Ooooo. A fundamentally PRE-CHRISTIAN name! After all, "sacrificial cauldrons" were not part of the Northern European Christian tradition, but they WERE a feature of Celtic religion.
The most famous, the Gundestrup Cauldron, found in the Danish locale of the same name, depicts the sacrifical drowning of a victim in a cauldron, possibly to honor a god: Cernunnos and Teutates are the most likely candidates.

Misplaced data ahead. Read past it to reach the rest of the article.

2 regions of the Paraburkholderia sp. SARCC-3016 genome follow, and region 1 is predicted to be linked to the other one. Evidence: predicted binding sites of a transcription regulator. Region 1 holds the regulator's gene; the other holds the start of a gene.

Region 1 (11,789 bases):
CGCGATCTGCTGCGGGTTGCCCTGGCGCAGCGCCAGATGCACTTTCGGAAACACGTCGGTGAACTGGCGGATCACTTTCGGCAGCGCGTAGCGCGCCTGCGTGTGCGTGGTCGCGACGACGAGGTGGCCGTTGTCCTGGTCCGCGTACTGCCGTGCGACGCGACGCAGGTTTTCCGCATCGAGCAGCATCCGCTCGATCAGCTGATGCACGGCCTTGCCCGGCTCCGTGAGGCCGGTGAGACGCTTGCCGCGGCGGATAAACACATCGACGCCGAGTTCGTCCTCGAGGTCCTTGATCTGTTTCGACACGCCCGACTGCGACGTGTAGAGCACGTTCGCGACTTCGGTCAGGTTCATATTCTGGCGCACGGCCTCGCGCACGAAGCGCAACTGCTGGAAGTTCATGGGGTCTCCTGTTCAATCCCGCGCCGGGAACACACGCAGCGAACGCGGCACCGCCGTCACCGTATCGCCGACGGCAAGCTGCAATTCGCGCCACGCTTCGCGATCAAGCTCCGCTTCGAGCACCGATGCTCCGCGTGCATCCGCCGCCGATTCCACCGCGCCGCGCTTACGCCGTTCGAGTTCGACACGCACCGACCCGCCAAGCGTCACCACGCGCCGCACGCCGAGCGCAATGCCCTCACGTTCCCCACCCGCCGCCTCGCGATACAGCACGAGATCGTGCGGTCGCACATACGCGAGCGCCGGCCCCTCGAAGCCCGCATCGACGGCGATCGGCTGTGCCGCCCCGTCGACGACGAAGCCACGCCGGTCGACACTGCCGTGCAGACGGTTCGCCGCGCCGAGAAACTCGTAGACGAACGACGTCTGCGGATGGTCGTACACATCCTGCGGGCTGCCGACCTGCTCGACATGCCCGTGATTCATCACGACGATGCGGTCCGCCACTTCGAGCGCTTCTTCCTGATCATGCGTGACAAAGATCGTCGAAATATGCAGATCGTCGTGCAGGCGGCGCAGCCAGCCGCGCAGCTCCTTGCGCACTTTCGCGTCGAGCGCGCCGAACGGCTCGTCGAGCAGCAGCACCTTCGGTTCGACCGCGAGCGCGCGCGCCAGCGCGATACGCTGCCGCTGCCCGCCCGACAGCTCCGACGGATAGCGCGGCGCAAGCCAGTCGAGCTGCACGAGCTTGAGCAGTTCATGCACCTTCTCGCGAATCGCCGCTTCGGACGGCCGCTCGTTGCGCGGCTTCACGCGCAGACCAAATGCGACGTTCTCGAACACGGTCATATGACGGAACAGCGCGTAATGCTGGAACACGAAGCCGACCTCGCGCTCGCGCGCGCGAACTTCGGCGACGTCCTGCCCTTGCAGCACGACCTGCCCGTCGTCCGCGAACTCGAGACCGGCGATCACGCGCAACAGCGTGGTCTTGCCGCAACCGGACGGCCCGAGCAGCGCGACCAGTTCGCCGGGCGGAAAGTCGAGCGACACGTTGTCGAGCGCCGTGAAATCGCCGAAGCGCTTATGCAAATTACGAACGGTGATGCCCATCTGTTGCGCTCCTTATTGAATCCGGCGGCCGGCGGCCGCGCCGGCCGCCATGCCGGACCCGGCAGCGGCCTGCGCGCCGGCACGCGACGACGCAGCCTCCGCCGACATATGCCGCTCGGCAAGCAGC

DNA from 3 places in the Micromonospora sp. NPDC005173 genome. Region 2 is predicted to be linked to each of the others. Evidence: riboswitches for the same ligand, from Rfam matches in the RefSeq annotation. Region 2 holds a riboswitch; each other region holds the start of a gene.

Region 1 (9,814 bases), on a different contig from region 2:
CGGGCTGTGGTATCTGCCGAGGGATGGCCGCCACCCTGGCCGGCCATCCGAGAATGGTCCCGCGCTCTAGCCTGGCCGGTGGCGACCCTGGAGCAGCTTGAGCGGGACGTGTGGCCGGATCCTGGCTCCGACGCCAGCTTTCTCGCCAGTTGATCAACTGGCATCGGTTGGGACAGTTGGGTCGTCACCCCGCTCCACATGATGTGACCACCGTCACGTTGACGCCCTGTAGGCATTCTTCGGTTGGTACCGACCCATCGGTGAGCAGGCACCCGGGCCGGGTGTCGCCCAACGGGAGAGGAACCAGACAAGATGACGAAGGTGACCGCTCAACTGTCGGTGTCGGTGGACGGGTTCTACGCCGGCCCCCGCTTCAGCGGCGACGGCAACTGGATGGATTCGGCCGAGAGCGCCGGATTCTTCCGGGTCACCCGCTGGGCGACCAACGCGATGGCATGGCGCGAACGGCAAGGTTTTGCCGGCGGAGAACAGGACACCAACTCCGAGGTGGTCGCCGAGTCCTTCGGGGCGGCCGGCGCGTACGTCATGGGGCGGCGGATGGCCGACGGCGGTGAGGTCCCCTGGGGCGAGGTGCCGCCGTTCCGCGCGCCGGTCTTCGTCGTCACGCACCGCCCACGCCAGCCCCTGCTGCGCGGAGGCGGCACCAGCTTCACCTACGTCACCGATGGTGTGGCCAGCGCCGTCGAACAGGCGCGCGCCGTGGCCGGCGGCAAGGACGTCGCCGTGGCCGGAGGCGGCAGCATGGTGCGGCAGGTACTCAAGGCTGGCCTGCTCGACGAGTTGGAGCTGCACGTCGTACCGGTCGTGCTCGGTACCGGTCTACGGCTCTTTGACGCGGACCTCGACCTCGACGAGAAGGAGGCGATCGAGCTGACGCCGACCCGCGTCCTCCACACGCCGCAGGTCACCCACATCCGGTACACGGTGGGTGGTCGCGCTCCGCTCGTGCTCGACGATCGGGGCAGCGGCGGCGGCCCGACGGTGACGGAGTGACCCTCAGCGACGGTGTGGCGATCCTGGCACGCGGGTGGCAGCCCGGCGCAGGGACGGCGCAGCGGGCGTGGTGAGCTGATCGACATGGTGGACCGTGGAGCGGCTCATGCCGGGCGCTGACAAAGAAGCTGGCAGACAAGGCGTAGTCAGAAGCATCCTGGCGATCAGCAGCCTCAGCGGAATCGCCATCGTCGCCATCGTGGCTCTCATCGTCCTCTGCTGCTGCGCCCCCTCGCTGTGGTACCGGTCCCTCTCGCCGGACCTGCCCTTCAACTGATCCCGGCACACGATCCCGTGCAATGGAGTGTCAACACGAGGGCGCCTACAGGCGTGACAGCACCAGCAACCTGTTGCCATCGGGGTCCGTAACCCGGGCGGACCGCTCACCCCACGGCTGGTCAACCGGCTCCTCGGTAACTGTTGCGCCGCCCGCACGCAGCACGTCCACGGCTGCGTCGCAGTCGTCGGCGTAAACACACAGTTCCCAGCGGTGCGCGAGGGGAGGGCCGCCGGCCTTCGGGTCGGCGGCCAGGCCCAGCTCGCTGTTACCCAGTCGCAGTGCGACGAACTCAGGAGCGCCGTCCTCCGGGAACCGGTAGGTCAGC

Does the word "kjell" have any relation to the German "Quelle" (spring of water) or the English "well"? All hold water, even if this premise doesn't.